All’s well that ends well Part 2

John Dunn continues his Cobourg Peninsula adventure in the second of a three-part special

By Top End standards the morning was remarkably quiet. While the adults sat around talking and planning, Dylan and Noah took a stroll along the low tide shoreline and returned with a mud crab they’d speared in the shallows. In the middle of the afternoon we went back to the flood plains of yore and, as they had the day before, groups of horses ruined our attempts to approach the edge of the timber quietly. Muttering dire threats about the horses’ doubtful future, Rob Tritten stopped the truck and we waited in the shade for things to settle down around us. It was good to sit without being bounced from pillar to post ‑ a bone-shaking reality when traversing the flood plains no matter what sort of vehicle you’re in.

When the ground’s wet at the start of dry season the horses, banteng cattle, buffaloes and pigs walk all over it and if they’re lucky will only sink hock deep. The pigs and buffaloes also wallow and just to keep things interesting the former turn over hectares of country with their snouts. As the season progresses the disturbed ground dries out and sets as hard as concrete under a concealing cover of dry grass. Consequently vehicles bounce and rattle and in many places it’s difficult for even a nimble hunter to walk comfortably. To try running incurs the possibility of broken limbs.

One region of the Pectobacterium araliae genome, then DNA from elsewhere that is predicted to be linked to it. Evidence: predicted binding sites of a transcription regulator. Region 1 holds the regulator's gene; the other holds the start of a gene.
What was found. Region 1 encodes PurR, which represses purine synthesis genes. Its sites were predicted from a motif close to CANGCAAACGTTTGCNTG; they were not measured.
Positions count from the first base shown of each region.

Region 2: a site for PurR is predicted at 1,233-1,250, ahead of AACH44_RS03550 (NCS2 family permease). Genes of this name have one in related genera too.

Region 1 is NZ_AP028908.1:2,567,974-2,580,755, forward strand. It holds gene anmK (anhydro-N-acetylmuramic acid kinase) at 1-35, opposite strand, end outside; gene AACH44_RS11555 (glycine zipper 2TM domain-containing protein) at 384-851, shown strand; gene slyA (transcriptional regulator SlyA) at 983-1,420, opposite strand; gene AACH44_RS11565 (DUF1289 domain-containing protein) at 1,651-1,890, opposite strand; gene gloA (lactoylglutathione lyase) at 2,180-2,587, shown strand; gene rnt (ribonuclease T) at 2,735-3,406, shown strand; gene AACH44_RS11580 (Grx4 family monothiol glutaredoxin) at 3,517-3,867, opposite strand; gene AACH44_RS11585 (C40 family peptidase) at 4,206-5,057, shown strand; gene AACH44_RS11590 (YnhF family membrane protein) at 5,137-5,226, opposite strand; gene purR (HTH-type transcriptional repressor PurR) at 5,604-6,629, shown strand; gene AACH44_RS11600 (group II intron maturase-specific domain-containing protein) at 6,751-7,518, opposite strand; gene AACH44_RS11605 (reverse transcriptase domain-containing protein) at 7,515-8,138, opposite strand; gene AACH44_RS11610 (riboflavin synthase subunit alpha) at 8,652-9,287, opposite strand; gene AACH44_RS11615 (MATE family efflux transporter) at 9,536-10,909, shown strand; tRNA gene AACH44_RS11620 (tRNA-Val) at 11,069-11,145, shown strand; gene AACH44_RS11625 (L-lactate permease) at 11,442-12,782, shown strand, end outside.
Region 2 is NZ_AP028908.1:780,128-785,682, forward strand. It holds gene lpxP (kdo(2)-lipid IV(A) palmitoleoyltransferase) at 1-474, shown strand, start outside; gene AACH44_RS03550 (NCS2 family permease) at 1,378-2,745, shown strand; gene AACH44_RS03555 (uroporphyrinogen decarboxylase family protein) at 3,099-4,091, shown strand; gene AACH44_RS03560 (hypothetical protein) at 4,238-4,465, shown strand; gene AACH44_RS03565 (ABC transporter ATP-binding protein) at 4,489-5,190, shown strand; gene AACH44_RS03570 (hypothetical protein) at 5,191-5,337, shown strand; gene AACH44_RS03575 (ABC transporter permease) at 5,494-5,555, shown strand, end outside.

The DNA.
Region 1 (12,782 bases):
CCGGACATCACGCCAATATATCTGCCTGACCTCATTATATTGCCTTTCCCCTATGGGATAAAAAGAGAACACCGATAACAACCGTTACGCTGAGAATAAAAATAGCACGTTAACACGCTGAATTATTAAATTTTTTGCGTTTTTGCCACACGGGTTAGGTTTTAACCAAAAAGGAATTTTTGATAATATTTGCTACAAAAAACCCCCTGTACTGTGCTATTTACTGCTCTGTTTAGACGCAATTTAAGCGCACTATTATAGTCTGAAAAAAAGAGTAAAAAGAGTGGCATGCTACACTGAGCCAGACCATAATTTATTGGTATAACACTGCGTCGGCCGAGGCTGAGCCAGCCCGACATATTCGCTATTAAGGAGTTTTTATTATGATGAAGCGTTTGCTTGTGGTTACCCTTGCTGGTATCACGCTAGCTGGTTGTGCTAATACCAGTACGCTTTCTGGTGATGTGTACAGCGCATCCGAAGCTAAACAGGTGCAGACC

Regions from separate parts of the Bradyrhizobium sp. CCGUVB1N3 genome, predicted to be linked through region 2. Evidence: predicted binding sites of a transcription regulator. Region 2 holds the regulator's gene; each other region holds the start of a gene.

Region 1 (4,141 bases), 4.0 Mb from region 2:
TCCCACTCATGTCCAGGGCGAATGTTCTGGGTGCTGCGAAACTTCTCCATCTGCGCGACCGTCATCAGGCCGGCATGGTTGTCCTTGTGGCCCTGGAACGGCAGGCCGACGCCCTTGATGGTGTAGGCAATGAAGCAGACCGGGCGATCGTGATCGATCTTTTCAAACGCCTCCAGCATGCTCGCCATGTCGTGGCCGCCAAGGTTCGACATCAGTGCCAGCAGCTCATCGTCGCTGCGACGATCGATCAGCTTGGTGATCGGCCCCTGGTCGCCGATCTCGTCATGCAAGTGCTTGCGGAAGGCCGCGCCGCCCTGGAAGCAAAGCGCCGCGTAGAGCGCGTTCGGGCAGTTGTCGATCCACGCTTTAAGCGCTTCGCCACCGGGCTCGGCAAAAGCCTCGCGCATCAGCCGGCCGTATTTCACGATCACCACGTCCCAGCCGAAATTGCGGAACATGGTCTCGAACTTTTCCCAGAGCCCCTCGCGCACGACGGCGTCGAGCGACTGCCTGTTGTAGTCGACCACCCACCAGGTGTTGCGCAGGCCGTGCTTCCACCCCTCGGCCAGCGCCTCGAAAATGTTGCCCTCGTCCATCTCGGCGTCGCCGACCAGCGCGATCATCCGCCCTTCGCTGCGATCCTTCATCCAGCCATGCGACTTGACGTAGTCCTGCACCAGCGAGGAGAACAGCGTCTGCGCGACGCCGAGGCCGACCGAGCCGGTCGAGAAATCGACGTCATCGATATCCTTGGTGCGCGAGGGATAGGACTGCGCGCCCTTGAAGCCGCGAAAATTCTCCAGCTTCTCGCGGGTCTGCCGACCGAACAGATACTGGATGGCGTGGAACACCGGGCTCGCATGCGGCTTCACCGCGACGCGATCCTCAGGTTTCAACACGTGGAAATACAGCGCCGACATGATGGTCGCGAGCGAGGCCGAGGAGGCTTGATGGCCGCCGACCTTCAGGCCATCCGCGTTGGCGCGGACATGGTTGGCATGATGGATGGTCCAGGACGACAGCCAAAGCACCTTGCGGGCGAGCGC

John’s bull

A banteng bull appeared in the timber some 300m away and looked us over carefully before prancing away. He looked like he was running on his toes, his gait more akin to a deer than a very bulky bovine. Through the trees we could see other animals out on the flood plains proper ‑ big and bigger, reddish brown and black animals with stark white caudal patches, easily recognisable as bulls by their size alone.

Way, way out the grey backs of buffalo bulls were just visible above the para grass horizon, all of them accommodating white egrets which continuously lifted and settled as they fed on insects disturbed by the bulls’ movement. Leaving the truck behind we paralleled the edge of the timber for a kilometre or so, heading towards a group of banteng bulls not far out on the plain. All but one was black and, as luck would have it, he was also the best. Rob looked at him carefully and nodded appreciatively with raised eyebrows.

You ‘guesstimate’ the length of a banteng’s horns by comparing them with his ears which, on a mature bull, will be around 10^ (25.4cm). A horn approaching two-and-a-half ear lengths or better is looking pretty good and while the tip-to-tip measurement adds appeal to the appearance of the trophy, it doesn’t contribute to the final score. We crabbed a little closer behind some termite mounds and looked again. With a grin on his face Caleb quietly reminded me I’d told him I wanted a black bull. He was right. I had and I did but right there and then the brown bull was the best on offer and there was no way I was going to pass him up.

At a little over 170m I shot him behind his right shoulder. He turned and lumbered away, clearly hit hard and not dancing along like the other bulls running with him, progressively falling back through their ranks until he was the tail-ender. We followed the dust and found him among the timber more than a kilometre away, his head down and wobbly on his feet, stubbornly resistant to the idea of falling over. Moving round to one side I put him down. He was an old bull, the growth rings on his heavy horns giving him an age of at least 13 years, teeth worn, face grey with a huge and heavy body which Rob reckoned would weigh at least 650kg.